Wednesday, October 11, 2006

The Aged Apprentice GoFer

I have mastered quite a few things in my life, but have, most unfortunately, neglected to get my Papers qualifying me as a Journeyman GoFer.

However, what I lack in learning I am making up in experience, and I am just about the best apprenticing GoFer around these parts.

Ask anyone (except the Master Mechanic, my husband).

After my latest learning experience this morning, I feel I should make up a list of requirements for anyone else who wishes to make GoFering their Career. I would advise you to find another Master Mechanic to apprentice with, however. This one is busy with his own novice, and frustrated beyond belief.....

These are the Requirements for being a Successful GoFer, - as I perceive them to be!

1. Keep your eyes bright, your tail bushy, and cultivate your best bedside manner, especially when the situation is grave.

2. A cheerful and calm demeanor is a great asset.

3. No tears or brimming eyes when the Master Mechanic addresses you through clenched teeth. (It is O.K. to go around the corner and sniff a little)

4. Train your ears to hear only instructions. Shut out any extraneous comments from the Master Mechanic, no matter how profanely creative they are.

5. Avoid looking bewildered, - maintain an attitude of competence and understanding at all times.

6. As a consequence of this you will NEVER ask stupid questions (like, where will I find the jiggery thing-a-ma-bob with two greasy knobs on it? - any fool Apprentice would know that it is under the g-d hood somewhere!)

7. Don't ever be a wiss about greasy hands or broken finger-nails, - they are a mere bagatelle to the pure Apprentice.

8. Try to ignore the sailorly language the Master Mechanic uses, - he learned it as his Father's knee when he was a young Apprentice Lad himself. (I can attest to this, having heard his gentle father cursing at his own tractor when he thought everyone had gone to town!)

9. Remember that your hand is probably smaller than the Master Mechanic's, so don't be shy about offering to snake it into the innards of whatever machine is being attended to, - if you are successful you will be the recipient of the slightest approbation. If not you will only get the clenched teeth treatment once again!

10. Most importantly, keep your eyes bright, your tale bushy, and cultivate your best bedside manner. If you follow these instructions you will be able to retire to the kitchen and assume your own Master Mechanic Mien.

One more mere piece of advice, - if the Career as an Apprentice GoFer appeals to you, I would strongly advise you to enter the field before you are an Octogenarian. And be careful who you choose for your Master Mechanic, - based on experience I would not usually recommend relatives, - definitely not Husbands. They have such a clenched teeth way of saying "No, not that way HONEY - ! Remember, the older the Master Mechanic the longer he has held this position, and the greater his grasp of the task at hand. Ergo, the greater he condescends - patiently, but grimly!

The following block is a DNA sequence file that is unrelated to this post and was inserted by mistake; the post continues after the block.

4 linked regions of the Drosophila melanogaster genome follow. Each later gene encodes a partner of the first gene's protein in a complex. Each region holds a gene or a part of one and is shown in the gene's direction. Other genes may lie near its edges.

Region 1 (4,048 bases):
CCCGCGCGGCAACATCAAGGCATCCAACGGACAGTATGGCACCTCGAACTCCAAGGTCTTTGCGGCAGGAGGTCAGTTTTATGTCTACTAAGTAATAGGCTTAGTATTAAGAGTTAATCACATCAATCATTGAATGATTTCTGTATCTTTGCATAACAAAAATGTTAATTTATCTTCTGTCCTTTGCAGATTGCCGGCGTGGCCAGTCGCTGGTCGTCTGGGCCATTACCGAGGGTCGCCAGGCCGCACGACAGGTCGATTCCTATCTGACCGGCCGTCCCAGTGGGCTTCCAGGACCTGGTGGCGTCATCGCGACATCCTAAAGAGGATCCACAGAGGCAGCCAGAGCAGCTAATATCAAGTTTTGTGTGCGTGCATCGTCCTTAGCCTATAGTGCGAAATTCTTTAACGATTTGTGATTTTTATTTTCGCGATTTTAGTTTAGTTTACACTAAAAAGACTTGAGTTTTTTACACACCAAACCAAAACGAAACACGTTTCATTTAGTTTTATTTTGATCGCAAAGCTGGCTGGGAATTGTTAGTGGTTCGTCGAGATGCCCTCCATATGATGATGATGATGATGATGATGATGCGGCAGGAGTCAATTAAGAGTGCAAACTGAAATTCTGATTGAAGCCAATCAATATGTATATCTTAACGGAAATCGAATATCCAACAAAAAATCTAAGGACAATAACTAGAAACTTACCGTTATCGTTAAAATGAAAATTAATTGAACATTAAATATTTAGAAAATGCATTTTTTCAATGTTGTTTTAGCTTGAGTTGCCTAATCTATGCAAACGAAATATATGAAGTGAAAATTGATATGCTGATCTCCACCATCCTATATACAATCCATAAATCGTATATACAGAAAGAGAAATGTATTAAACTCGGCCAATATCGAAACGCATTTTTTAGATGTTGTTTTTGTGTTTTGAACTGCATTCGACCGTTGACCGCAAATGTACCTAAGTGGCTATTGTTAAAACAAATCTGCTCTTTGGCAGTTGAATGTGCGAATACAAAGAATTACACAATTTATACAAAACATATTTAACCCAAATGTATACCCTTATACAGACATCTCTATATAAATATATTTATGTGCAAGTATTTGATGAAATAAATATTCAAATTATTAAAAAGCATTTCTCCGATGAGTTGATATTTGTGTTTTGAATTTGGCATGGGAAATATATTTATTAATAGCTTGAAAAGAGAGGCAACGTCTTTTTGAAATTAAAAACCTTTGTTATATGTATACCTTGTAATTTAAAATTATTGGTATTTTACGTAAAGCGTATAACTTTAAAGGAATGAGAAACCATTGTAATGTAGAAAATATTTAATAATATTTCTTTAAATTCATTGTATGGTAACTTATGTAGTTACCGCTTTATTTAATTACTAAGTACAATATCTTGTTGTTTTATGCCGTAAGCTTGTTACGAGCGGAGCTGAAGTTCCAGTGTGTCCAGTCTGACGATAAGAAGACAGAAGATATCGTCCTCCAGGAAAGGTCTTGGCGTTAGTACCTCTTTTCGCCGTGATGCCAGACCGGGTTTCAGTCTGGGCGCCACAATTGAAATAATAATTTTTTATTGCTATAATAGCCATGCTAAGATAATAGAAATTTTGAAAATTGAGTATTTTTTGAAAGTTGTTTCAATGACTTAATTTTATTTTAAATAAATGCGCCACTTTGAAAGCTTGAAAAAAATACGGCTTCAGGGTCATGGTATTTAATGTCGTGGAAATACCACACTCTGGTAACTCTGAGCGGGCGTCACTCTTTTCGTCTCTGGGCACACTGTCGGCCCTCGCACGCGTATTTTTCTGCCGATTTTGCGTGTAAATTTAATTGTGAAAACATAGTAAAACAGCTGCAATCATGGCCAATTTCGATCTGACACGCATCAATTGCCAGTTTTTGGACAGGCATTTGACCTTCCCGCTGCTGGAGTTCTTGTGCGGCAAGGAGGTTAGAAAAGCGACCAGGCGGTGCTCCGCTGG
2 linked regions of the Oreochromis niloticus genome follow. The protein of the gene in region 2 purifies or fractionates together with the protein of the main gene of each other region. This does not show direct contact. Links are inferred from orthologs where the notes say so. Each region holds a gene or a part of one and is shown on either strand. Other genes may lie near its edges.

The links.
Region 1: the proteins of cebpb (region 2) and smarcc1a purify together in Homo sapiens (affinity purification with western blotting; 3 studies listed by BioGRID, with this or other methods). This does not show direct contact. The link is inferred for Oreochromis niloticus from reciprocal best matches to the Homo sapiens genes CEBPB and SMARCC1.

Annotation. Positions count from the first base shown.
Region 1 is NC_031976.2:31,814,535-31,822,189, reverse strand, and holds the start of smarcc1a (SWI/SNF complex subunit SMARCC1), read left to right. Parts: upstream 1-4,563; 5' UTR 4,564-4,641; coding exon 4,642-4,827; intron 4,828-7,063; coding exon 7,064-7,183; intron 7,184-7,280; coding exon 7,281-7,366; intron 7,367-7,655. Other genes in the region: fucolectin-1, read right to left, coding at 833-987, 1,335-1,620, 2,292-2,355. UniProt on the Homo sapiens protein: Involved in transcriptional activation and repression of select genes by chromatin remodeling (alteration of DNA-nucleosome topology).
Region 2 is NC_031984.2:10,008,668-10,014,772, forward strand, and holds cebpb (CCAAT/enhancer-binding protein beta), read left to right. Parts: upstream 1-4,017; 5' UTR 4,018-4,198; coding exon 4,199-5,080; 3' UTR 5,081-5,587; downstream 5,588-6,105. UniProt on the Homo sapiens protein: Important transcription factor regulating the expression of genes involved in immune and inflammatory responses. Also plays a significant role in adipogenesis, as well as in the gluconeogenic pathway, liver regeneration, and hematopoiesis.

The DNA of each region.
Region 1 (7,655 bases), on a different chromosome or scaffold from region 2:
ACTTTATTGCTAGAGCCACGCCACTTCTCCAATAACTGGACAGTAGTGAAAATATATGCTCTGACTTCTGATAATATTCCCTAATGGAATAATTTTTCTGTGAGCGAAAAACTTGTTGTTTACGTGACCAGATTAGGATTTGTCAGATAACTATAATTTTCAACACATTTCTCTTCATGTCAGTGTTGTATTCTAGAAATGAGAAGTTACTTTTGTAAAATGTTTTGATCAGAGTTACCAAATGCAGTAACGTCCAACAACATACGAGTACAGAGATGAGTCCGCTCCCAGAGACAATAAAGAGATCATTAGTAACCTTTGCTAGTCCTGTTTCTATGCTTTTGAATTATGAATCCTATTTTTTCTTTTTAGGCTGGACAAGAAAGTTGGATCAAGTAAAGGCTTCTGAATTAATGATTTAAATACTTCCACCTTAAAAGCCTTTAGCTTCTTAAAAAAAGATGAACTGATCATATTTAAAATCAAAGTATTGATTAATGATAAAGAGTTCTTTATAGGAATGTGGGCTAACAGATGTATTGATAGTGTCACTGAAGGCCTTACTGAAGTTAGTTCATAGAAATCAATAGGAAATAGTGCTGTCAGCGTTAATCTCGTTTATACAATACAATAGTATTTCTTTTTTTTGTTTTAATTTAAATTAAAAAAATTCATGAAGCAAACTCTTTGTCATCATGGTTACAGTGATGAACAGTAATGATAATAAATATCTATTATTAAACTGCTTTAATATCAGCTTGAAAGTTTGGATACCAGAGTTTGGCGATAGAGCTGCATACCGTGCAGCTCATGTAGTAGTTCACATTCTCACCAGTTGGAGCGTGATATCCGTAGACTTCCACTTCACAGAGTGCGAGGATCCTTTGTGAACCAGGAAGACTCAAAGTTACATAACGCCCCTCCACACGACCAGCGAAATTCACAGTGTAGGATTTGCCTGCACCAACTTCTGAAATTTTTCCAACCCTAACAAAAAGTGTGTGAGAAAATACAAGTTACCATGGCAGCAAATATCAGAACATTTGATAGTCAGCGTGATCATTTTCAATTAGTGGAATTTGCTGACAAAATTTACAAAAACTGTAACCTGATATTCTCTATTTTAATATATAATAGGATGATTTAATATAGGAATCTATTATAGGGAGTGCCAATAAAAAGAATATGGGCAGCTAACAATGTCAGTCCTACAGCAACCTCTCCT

It's an experience no eighty year old wife should miss......

Sunday, October 08, 2006

Togetherness and apple pies

We are coming to the end of apple picking time here in the Similkameen Valley.

David brought us two or three small boxes of Gala apples, and they sat in the pantry for a week or two before the spirit moved us to turn them into apple pies.

Lovely apples, - they are a mixture of red and gold, - small and round, fragrant, and wonderful for holding a tender shape in scrumptious apple pies.

We decided to tackle the job together, husband and I.

I didn't know that making apple pies in tandem could be such a pleasure!!!

Imagine - Husband all set up at the baking table with the apple peeler/corer/slicer (what an amazing machine) and a box of perfectly shaped Gala apples. Along with an ice cream pail and a couple of sharp knives.

Here am I, taking the previously mixed pastry out of the fridge, rolling it out into rounds and fitting it into the pie plates, - piling Husband's apple slices into the pie plate and sifting on the sugar, flour and cinnamon mixture. Then on to the next production pie, and the next. When all three have been filled we fancy up the top crust, and into the oven they go! These are to eat immediately!!! For Thanksgiving!!!

Are we finished?
Are there apples left in the box?
Onward and upward........
Husband continues peeling, coring, slicing, and storing the prepared apples in the ice cream bucket.

I tear off large sheets of foil, - fit them into pie plates, and pile them with apple slices and sugar mixture. I cover the unbaked pies tightly with the surrounding foil, tuck them in layers in the freezer, and when they have frozen rescue the foil pie plates for another batch - another day.

What a treasure in the freezer, - stacks of apple pie fillings all ready to pop into pastry and begin wafting the fragrance of cooked apples and cinnamon pie throughout the house.

Precious time together, and then a nice cup of tea and a sigh of relief from the little dog who finds the occasional noises the production line makes hard on his little old ears. And besides, it's treat time!